The summer before her senior year in high school, while working as a counselor at a youth sports camp in Missouri, Minija Edgar contracted Lyme disease from a tick bite.
“It was like I had the flu for a month,” she recalls, adding that it took nearly a year to recover from the lethargy caused by the disease. It also kept her from participating in two of her passions: running and dance.
It was one of many twists and turns on her path to earning a bachelor’s degree in health and exercise science from the College of Health and Human Sciences.
The Boulder native was all set to pursue a career in the arts when she took an anatomy course in high school and decided that the science field is where she belonged, and opted to attend CSU.
Her freshman year, she began working as a physical therapy aide in the CSU Health Network, handling duties that ranged from scheduling, paperwork and answering phones to fitting patients for crutches, braces and boots.
When a close friend’s mom was diagnosed with breast cancer, she revived “Warrior Baskets,” a philanthropic effort that her sorority, Zeta Tau Alpha, had done in the past. A Warrior Basket, given to women undergoing chemotherapy to fight breast cancer, contains items to combat side effects of chemo: blankets, lip balm, fuzzy socks, magazines and inspirational quotes.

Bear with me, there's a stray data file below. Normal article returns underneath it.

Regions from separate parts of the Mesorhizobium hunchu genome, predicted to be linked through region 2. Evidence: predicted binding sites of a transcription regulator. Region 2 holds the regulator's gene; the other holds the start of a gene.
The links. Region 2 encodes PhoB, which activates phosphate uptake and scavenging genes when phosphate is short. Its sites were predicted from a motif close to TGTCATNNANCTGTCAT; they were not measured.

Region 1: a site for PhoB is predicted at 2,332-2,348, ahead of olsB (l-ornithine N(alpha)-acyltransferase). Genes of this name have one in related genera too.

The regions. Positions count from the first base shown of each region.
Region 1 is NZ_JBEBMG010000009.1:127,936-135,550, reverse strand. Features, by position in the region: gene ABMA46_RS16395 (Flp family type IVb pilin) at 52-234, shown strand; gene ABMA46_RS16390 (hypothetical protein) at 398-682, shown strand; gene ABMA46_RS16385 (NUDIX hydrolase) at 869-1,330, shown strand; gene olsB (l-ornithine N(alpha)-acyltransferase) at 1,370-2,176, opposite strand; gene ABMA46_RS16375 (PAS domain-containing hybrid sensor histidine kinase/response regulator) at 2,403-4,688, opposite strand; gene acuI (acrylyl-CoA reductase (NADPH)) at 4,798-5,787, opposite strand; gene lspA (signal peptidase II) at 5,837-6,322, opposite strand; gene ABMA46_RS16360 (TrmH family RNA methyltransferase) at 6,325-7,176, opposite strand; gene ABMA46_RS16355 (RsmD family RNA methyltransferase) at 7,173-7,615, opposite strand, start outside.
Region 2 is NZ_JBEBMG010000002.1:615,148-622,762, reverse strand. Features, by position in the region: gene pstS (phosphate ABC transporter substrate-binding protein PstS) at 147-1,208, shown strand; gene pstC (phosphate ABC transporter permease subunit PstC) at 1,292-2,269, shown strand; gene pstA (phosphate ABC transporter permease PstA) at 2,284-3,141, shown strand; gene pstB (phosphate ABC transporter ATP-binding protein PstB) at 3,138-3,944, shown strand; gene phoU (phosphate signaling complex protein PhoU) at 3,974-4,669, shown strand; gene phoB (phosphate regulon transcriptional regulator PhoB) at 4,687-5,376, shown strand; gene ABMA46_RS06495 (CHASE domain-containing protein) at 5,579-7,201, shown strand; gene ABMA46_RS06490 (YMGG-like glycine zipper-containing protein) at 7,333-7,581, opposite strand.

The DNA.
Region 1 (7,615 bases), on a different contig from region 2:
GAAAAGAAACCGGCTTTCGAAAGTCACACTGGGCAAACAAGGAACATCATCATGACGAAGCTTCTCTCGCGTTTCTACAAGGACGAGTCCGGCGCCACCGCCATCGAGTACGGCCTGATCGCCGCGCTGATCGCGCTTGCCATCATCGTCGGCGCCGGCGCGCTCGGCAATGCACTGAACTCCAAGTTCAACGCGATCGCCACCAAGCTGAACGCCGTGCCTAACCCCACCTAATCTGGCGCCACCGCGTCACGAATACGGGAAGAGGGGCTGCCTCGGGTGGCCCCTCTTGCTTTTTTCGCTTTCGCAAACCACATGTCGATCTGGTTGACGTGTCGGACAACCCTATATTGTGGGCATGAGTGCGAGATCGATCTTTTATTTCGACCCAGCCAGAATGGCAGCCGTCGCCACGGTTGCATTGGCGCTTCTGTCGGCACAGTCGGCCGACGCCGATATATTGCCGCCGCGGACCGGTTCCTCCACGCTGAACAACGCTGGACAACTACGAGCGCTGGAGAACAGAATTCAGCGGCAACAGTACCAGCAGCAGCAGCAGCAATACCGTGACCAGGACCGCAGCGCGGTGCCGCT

Then, the summer before her sophomore year, she fell while running and dislocated her kneecap.
“It popped right back into place, so I finished my run,” Edgar remembers. “But when I awoke the next morning and got up, I fell back on my bed because of the pain.”
After six months of physical therapy, she had surgery to repair the damage caused by the fall.
“Again, I couldn’t be physically active, which had always been a prominent part of my life,” Edgar says. “My self-image decreased, and my mental health suffered.”
But she persevered, and often shared her own PT experience with patients in the Health Network.
“My physical challenges taught me to be thankful for my capable body, now that it’s healthy,” says Edgar, who plans to continue her education in PT and become a cancer rehab therapist. “People take it for granted. Pursuing physical therapy is perfect for me because it will let me help people heal.”
“I am thoroughly impressed with Minija’s drive, compassion, dedication and leadership,” says CSU Physical Therapy Manager Carol Miller. “She lives her life with gratitude. She believes her mission is to serve others and promote health and wellness. Her own challenging journey has taught this important fact.”